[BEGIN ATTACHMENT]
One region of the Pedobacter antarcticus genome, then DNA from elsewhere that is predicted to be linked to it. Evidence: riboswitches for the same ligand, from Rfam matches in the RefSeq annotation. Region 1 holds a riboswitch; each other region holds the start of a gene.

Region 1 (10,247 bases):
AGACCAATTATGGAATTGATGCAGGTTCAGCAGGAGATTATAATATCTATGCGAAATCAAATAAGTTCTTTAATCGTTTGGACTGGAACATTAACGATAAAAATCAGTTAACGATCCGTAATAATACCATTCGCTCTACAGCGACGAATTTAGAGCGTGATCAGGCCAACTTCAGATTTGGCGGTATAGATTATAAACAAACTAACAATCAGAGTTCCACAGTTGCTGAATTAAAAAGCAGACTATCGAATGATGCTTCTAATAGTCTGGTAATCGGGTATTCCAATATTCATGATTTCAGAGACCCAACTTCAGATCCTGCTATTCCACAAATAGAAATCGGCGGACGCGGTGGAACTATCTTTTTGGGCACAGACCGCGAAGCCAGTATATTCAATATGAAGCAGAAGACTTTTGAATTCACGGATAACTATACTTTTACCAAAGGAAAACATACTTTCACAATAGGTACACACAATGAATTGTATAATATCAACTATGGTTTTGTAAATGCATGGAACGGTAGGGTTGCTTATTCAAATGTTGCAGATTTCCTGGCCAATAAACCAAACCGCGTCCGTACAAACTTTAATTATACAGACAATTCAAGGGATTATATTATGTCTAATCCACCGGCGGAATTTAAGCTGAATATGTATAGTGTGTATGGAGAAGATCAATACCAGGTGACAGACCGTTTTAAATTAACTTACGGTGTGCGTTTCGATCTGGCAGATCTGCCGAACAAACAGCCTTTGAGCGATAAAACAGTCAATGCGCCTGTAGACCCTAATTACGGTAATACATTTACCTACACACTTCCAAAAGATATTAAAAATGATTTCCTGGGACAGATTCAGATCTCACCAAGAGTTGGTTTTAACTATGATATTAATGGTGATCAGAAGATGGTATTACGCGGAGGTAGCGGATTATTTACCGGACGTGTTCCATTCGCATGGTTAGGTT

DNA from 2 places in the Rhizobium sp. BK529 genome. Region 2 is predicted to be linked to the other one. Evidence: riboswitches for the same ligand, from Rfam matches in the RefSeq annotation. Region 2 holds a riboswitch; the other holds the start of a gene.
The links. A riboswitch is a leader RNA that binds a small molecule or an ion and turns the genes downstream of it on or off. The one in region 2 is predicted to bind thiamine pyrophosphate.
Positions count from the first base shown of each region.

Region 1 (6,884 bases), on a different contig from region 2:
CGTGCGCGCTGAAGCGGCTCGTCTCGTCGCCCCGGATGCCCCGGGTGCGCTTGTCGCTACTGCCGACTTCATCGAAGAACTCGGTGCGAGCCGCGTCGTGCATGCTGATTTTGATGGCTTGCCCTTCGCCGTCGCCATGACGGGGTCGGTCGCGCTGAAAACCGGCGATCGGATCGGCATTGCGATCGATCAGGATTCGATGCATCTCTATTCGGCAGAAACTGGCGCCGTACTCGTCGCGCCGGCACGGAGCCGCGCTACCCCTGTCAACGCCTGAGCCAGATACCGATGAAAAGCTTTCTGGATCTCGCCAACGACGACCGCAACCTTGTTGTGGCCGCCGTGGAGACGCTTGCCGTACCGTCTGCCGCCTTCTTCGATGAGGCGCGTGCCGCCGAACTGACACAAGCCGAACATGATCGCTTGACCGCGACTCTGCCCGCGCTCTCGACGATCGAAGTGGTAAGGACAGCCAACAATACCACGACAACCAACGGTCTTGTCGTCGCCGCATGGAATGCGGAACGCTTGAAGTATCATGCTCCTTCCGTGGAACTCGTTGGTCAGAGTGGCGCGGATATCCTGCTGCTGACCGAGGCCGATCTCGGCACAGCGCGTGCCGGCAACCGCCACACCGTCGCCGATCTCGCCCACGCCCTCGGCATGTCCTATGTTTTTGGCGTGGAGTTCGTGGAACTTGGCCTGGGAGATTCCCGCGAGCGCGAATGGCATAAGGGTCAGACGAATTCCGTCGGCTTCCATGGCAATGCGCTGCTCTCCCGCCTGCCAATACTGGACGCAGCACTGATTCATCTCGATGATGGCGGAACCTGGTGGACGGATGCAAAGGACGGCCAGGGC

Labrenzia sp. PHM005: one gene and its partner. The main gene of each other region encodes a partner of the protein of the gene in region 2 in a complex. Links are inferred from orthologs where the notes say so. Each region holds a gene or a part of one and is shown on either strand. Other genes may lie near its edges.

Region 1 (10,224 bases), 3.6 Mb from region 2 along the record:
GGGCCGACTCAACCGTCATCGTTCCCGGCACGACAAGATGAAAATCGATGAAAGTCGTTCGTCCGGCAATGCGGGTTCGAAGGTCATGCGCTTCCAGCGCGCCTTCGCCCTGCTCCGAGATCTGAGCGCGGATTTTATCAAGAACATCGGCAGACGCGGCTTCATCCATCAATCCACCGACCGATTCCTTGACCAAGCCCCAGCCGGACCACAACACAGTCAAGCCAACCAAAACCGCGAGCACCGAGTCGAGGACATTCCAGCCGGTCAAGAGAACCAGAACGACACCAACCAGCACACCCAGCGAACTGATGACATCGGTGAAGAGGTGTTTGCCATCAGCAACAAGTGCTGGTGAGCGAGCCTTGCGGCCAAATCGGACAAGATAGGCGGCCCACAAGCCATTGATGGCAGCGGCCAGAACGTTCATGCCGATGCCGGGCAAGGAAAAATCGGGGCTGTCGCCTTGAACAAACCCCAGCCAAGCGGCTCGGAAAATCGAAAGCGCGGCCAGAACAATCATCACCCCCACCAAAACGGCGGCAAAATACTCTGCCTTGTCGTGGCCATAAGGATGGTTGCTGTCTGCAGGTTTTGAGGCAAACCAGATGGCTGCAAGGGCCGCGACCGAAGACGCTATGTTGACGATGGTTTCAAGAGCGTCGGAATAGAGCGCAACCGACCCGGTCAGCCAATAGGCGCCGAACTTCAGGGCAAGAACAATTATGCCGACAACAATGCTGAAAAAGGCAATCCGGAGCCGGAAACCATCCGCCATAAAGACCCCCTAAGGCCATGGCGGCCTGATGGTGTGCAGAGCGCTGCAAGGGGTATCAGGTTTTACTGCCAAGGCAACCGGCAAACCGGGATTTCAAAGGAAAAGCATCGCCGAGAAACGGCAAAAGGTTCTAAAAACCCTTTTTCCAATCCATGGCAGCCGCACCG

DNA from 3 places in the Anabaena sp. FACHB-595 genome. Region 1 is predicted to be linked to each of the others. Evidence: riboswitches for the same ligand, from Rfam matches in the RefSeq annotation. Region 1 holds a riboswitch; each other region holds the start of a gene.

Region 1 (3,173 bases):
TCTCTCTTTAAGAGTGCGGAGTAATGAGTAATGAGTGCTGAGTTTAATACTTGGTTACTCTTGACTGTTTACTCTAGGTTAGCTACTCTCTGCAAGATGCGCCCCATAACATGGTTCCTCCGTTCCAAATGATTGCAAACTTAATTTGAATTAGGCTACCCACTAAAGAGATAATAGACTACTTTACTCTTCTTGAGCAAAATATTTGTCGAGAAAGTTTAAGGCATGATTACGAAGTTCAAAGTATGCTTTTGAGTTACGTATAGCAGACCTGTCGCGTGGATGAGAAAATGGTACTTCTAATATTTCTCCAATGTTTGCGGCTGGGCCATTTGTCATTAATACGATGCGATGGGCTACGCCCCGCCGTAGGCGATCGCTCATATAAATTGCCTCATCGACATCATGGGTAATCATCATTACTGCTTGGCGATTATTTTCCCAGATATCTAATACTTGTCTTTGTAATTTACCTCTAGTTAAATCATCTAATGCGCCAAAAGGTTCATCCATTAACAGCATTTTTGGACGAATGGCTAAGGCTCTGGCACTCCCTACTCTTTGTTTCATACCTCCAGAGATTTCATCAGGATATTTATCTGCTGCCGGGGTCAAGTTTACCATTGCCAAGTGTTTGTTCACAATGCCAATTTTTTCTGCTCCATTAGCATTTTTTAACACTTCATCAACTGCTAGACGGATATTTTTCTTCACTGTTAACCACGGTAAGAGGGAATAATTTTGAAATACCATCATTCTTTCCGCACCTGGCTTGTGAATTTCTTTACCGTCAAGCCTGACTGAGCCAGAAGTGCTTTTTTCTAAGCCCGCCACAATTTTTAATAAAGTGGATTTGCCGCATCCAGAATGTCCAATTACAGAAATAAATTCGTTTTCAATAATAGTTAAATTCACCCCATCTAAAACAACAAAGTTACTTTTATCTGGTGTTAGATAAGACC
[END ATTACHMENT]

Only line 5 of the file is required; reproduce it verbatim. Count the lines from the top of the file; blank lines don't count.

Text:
The links. A riboswitch is a leader RNA that binds a small molecule or an ion and turns the genes downstream of it on or off. The one in region 2 is predicted to bind thiamine pyrophosphate.